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Could Oklahoma cash in on alternative sentencing and decriminalization of marijuana?


Scott Cooper May 13th, 2010

For 30 years of his nearly half-century medical practice, Dr. Charles Shaw (right) has seen the worst of the worst with drug addiction. A 1961 doctoral graduate from the University of Oklahoma, Shaw h...

DrCharlesShaw-StAnthonySouthMH_7-06x10-55cm
01 to 2005.

But even with its success, Prater has concerns. The program is set up to help those who are facing their third or fourth drug offense and looking at possible prison sentences. He would like to see the state mandate drug treatment after the first offense.

"If the state would mandate drug treatment for first- and second-time drug offenders, we don't get to a point where we have a 30-year addict on his fourth or fifth felony offense where he is going to prison if he doesn't go to drug court," he said. "He will have an extremely difficult time coming off the substances his body is used to having in it."

Weaver said he supports drug courts, but believes a line needs to be drawn.

"If we put everyone in prison who had a drug issue, this state would go broke," he said. "But my major point is, how do we develop personal responsibility within those people? If they don't change, and time and time again they keep getting onto the road high, they keep stealing, somebody is going to get hurt."

Prater fears putting more pot users in prison may happen if the state follows through with mental health department cuts.

"Not only are you going to have more people going to prison, but you are going to have people go to prison who will get back out and re-offend," Prater said. "People in drug court get their children back, many are gainfully employed, they are no longer having substance abuse."

Drug moneyIt's not just that Oklahoma has an abundance of marijuana growers and users, but the money associated with the drug could wipe out any budget deficit.

According to law enforcement officials and reports, the street value of pot seized in Oklahoma ranges from $500 to $4,000 a pound. Homegrown weed has more value because it tends to have a higher drug quality than marijuana shipped in from Mexico.

DrugScience.org estimated Oklahoma's marijuana production value averaged more than $73 million per year between 2003 and 2005.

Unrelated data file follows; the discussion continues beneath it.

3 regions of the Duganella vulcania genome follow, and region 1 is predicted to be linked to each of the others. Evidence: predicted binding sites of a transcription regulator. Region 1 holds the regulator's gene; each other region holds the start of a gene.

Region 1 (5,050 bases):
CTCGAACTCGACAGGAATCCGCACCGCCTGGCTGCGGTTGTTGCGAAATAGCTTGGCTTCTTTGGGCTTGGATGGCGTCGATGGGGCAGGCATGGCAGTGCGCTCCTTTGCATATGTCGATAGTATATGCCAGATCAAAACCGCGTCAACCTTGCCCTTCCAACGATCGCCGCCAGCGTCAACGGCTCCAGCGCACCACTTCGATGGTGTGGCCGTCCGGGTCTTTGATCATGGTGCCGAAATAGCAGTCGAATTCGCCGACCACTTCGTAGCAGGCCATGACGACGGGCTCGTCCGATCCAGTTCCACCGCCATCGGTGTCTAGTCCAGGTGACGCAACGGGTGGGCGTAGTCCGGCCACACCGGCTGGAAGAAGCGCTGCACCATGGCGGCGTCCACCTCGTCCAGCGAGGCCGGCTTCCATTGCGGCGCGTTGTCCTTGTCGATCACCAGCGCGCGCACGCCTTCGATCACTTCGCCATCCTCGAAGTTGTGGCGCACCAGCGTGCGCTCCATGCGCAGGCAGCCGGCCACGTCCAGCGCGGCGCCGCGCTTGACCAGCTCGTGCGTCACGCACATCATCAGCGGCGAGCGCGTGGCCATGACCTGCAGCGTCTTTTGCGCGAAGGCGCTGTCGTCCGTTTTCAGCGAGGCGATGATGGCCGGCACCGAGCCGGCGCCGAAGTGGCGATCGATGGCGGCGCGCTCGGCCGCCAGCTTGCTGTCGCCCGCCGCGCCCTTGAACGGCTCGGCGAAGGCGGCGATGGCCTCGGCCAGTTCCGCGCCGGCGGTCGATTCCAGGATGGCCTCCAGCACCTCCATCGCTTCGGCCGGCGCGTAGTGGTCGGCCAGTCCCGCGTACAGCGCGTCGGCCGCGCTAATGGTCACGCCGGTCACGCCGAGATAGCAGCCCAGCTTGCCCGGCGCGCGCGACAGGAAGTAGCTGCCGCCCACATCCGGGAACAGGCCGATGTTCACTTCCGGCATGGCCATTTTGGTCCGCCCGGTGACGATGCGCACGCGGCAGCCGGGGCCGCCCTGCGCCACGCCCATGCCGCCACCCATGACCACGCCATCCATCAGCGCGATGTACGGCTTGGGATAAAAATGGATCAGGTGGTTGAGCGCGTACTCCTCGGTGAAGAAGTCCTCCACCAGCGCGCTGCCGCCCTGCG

The value of pot, either as a recreational, medicinal or revenue-enhancing product, is driving the state of California a step closer to total legalization. Californians will vote on the matter this November. Advocates argue taxing the sale of marijuana could help the state dig out of its budget deficit, which exceeds $20 billion.

Weaver said if Oklahoma ever made a move to legalize marijuana for such a purpose, it would be making a pact with Satan.

"We could say we need money so, as I put it, sell your soul to the devil," he said. "We will go ahead and start taxing all these drugs. But what are the long-term public safety consequences?"

Polls show the initiative has support to win the vote in California. And in Oklahoma, there is support to at least consider the idea. A survey conducted by SoonerPoll.com found that 54.4 percent of Oklahomans support voting on the issue of physician-prescribed medical marijuana use. SoonerPoll.com's vice president Keith Gaddie said that should not be interpreted as an endorsement.

"There are two motives to put it on the ballot," Gaddie said. "One is to put it on to approve it; the other is to settle the issue by voting it down.

"You look at medicinal marijuana like a prohibition vote. It's not that you have the votes to overturn prohibition; it's that the public is willing to consider the issue and willing to express their opinion on it."

Gone to potWhile officials agree on drug courts, medical marijuana is another story. There are several studies that support both sides of the argument.

"We've got all these drugs out there to help people get through certain issues," Weaver said. "We've got pharmaceutical companies that spend billions of dollars on research to find the next great drug. Marijuana, I'm not convinced there's much research that goes in that."

Shaw admits marijuana is a powerful drug that could do more damage than tobacco, citing research that concludes four marijuana joints equal a pack of cigarettes. But he still differs from Weaver's position.

"There are 400 different drugs in marijuana," Shaw said. "They have been trying for years to isolate these. They feel like there are some worthwhile drugs in it, if they can just get them out.

"It has definitely proven there is medication to it. It helps with nausea and vomiting, especially for people getting treatment for cancer. It helps stimulate appetite for people with AIDS. Those are some of the medicinal purposes."

All sides agree pot is a gateway drug that can lead to usage of more powerful drugs, like cocaine and meth. And even the doctor knows of marijuana's harmful affects, such as loss of perception and motor function.

But Shaw believes if marijuana became legal, the gateway would close because users would no longer be at the mercy of drug dealers who can provide access to more powerful stimulants.

"You have to go back and compare it to alcohol. When they said
 
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